EMAIL SIGNATURE FILES AND TAGS
If you can survive death, you can probably survive anything.
Setting up a signature file
An email signature is simply the text that follows the body of an email message. For Mozilla and Thunderbird a signature file is a plain-text file. You can create one using a text editor like Notepad. You can also use HTML code in signature files. However, avoid that in most Usenet newsgroups which are generally "text-only messaging."
Mozilla allows you to specify a different signature file on a per-account basis. That is, you can have a different sig for each email account, another one for newsgroups-1, a different one for ng-2, etc.
A proper email signature file should look something like these next four lines:
"A fool and his money are soon partying."
The first line is the standard sig delimiter (two dashes followed by a space)
For more info see this Wikipedia article
Most modern mail/news programs like Mozilla will detect that delimiter and strip out extraneous signatures from subsequent replies, thereby reducing visual clutter. It MUST be two dashes and a space
"--"without the space won't work. Do NOT include the quotation marks!
The next line is my name:
The next line(s) may contain just about anything but most people include a home page link and, perhaps, some cute quote. These should really be kept to a minimum. It's a signature, you're not writing a book! For usenet newsgroups the suggestion is no more than 4 lines total. If you have, for instance, a long list of reference URLs (links) that you want to include, just put in one link which refers to a Web page containing more detailed info on all the others. Most people are not going to read through much more than a few lines in a sig.
NOTE - In Mozilla there is no need to include the delimiter in your sig file, but you can. Mozilla and Thunderbird will detect the presence or absence of the delimiter, automatically add one if needed and not add an extra one.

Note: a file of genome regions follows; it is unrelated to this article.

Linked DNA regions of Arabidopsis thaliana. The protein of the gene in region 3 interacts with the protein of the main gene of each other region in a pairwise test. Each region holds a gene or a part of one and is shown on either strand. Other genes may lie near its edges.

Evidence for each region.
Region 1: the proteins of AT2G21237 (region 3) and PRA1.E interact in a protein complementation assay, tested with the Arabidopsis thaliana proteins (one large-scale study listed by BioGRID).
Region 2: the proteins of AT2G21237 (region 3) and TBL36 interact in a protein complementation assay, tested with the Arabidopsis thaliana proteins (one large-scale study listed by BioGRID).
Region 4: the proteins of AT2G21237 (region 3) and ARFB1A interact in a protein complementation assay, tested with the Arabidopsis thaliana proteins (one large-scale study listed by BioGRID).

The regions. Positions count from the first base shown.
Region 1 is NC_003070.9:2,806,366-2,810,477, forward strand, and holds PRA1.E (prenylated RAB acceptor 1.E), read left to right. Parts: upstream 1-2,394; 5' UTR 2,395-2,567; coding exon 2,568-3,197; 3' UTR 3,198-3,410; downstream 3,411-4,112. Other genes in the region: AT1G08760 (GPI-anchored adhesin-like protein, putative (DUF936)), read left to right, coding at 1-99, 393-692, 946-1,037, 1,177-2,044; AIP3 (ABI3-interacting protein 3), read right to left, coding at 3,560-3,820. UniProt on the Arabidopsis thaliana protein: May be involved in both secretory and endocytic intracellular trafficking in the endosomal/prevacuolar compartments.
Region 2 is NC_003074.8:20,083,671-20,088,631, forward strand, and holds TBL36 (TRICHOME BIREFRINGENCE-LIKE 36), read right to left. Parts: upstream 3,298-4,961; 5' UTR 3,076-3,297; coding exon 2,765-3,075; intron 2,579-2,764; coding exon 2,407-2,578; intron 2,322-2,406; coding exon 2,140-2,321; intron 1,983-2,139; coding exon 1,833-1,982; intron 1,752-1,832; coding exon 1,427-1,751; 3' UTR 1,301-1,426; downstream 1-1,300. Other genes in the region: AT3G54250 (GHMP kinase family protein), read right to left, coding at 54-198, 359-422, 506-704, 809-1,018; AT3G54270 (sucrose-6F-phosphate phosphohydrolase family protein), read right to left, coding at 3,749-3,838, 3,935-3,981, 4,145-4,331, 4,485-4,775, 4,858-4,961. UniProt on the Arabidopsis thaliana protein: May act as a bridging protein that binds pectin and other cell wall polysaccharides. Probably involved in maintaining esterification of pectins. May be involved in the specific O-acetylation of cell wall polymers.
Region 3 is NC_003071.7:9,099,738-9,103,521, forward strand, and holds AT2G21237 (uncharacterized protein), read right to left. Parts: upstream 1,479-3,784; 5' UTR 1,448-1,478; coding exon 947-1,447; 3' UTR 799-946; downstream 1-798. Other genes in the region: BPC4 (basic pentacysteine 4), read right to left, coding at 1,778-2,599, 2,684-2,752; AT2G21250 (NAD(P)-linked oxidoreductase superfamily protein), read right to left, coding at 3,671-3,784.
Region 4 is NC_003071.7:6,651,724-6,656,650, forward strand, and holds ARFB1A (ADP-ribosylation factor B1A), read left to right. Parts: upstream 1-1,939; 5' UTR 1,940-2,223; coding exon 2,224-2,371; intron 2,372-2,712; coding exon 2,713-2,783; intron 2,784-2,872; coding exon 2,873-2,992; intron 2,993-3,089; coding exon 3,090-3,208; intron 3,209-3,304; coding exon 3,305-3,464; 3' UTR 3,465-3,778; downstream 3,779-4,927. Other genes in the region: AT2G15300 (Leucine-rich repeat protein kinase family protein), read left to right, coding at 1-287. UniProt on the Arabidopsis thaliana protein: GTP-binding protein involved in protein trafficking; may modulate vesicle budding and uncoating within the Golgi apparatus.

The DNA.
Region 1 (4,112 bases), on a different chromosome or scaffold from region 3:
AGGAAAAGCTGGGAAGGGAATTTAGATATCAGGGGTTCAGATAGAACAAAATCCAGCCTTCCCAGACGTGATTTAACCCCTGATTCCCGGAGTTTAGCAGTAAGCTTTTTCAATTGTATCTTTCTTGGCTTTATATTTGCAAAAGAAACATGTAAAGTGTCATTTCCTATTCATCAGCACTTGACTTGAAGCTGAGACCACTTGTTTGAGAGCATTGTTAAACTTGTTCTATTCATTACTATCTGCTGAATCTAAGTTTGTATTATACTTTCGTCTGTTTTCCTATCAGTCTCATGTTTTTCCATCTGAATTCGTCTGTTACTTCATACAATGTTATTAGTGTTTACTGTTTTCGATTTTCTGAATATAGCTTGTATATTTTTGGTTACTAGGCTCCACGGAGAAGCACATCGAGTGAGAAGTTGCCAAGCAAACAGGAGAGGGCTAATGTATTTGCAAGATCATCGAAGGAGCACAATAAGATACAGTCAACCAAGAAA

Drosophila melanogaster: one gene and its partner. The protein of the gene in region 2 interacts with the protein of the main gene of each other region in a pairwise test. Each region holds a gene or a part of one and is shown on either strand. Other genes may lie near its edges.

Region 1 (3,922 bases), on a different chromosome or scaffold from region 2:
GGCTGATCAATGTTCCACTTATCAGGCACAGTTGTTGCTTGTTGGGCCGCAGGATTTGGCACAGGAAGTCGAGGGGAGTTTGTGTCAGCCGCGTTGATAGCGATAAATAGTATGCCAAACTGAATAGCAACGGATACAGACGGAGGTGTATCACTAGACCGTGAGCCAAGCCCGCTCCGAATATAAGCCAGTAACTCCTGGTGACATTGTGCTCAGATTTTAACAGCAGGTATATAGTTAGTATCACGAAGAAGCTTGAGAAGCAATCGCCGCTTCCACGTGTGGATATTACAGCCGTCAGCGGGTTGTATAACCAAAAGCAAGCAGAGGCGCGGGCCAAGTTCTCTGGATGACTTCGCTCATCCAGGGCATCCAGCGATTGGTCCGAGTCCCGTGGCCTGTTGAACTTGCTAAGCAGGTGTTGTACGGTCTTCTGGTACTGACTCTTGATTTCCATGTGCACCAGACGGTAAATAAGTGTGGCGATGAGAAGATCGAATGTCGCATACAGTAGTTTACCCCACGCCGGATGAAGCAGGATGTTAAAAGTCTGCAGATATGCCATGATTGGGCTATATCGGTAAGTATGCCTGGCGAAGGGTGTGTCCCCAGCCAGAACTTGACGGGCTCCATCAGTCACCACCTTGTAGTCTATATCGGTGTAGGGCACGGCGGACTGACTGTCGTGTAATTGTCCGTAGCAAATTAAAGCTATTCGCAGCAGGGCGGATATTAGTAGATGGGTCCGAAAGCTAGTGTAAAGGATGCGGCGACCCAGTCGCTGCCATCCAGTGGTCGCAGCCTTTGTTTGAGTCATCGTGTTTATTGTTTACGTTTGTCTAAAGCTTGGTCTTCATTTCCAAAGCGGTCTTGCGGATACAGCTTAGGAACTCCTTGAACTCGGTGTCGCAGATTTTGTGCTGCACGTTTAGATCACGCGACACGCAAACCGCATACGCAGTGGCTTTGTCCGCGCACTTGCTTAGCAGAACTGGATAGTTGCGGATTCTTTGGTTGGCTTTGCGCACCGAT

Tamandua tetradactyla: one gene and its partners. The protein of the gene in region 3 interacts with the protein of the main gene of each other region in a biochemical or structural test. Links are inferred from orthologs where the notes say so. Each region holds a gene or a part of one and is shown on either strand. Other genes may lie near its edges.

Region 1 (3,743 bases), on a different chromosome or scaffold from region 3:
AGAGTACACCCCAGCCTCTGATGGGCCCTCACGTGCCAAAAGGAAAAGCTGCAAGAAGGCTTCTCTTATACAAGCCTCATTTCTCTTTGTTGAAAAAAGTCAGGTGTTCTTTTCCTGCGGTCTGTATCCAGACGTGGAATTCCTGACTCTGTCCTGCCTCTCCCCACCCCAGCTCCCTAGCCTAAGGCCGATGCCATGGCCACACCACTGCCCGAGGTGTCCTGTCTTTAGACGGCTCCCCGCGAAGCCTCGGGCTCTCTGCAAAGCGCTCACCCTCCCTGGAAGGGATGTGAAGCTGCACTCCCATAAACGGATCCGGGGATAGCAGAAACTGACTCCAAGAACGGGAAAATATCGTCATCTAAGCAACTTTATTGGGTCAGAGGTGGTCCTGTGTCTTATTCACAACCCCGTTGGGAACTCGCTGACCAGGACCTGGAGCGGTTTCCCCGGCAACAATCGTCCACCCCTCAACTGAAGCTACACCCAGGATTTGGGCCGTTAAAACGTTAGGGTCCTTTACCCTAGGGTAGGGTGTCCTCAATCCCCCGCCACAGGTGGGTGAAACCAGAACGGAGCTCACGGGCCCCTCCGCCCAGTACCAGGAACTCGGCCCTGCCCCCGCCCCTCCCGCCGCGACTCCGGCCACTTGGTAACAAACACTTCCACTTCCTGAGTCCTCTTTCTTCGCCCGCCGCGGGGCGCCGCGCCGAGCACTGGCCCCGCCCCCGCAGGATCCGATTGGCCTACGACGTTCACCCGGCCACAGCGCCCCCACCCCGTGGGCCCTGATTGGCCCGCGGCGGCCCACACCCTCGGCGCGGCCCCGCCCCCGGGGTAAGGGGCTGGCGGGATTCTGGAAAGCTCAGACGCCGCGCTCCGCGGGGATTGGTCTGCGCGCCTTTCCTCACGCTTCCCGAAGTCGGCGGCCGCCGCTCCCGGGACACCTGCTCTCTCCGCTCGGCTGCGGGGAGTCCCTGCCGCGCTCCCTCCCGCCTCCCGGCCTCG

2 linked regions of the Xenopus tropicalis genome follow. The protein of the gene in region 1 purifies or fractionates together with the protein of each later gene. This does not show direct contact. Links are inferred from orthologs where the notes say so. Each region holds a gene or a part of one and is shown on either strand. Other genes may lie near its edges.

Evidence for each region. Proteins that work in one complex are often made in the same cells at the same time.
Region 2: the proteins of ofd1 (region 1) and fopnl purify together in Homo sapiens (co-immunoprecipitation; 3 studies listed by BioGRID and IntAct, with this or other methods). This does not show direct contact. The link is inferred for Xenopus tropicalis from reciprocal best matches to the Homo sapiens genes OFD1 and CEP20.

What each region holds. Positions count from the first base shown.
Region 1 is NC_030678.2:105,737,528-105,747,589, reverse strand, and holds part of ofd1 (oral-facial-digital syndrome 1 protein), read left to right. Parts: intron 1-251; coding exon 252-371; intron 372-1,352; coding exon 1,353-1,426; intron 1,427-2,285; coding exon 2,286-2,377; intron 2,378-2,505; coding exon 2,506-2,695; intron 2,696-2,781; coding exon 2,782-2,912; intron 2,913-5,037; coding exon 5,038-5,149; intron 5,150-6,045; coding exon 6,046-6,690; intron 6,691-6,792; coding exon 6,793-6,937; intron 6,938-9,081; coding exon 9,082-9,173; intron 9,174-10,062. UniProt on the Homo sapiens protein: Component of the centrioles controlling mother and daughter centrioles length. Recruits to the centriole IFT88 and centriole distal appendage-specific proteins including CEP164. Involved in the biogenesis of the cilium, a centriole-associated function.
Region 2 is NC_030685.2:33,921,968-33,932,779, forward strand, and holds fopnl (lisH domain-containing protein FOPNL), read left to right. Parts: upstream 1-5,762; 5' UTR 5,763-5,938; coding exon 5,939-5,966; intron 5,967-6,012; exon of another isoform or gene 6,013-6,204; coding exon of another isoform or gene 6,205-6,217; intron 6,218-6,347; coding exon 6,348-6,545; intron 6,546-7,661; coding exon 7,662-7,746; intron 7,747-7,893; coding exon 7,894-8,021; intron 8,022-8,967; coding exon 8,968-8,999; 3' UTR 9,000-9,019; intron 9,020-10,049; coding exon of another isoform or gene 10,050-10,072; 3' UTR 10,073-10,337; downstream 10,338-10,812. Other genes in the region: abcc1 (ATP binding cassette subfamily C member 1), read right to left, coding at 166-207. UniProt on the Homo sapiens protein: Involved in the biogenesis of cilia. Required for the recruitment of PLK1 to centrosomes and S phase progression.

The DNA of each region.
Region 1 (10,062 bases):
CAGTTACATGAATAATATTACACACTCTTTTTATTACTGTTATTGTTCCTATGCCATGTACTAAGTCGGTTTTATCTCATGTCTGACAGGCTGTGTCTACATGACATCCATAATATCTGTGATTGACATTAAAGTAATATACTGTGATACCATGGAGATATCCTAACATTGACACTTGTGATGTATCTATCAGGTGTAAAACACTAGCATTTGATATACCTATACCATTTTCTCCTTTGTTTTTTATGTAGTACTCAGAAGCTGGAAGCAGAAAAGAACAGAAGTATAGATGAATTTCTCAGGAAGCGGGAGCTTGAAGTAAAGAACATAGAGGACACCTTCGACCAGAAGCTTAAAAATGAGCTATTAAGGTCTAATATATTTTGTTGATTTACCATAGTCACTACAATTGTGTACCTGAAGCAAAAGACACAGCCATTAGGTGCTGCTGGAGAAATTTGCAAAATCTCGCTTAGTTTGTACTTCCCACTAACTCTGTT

AUTOMATIC TAG INSERTION
For automatic insertion of a tag line I use Pick-A-Tag (version 1.6.0b1).
Tagzilla is a Mozilla extension (add-on program) that will automatically insert a tag line into your email/newsgroup signature(s) from a database of tag lines. A tag line is, well, a line that is "tagged onto" your signature. That is, it is the LAST line in your sig. The database of tag lines is a plain-text file containing the text you want to use for tags.
Pick A Tag is an executable - a program - that you have to run when Windows starts. (This is easy, just put a shortcut to the program in your Windows Startup folder.) Much like Tagzilla it accesses a file full of taglines and inserts them into emails. Both utilities can:
If you must choose between two evils, pick the one you've never tried before.
Or, you can sit back and cycle through the entire thing on this page
In order for Tagzilla to work you must FIRST install JSLIB. For info see: Info and Installation
I have basic plain-text signature files specified per account in Mozilla preferences. These files do not have a CR at the end of the last line; i.e. there is no blank line at the end of my basic sig files.
Tagzilla is used to add the last line in the sig example shown above. Getting it set up properly regarding carriage returns in the sig file, CRs in the Tagzilla text file, and the tag prefix/suffix settings in Tagzilla can be a bit confusing to say the least.
Here are screen shots of my Tagzilla setup which may help you. Notice that the settings on the Mail/News tab are configurable on a per-account basis. You can have tags automatically inserted into, say, your email1 account, not your email2 account, yes on newsgroup1, etc.
It's fairly easy to get Pick A Tag set up.
Here's the Pick-A-Tag setting tab:
Just point the program to the locations of the three plain-text files needed.
I keep all three files in the My Documents folder.
You can set the time interval that PAT will use to create a new Destination file.
NOTE: It is possible to create and use an HTML signature file. Just resist the temptation to create some very large bulky sig file. Remember, some users are still on dial-up connections and aren't going to appreciate having to wait for a lengthy download just to see that you've written to say "hi." Also, some users can't read HTML emails for various reasons.
This page last changed: Wednesday, October 12, 2016 - 12:38 PM USA Eastern Time
Copyright Ed Mullen | Contact Ed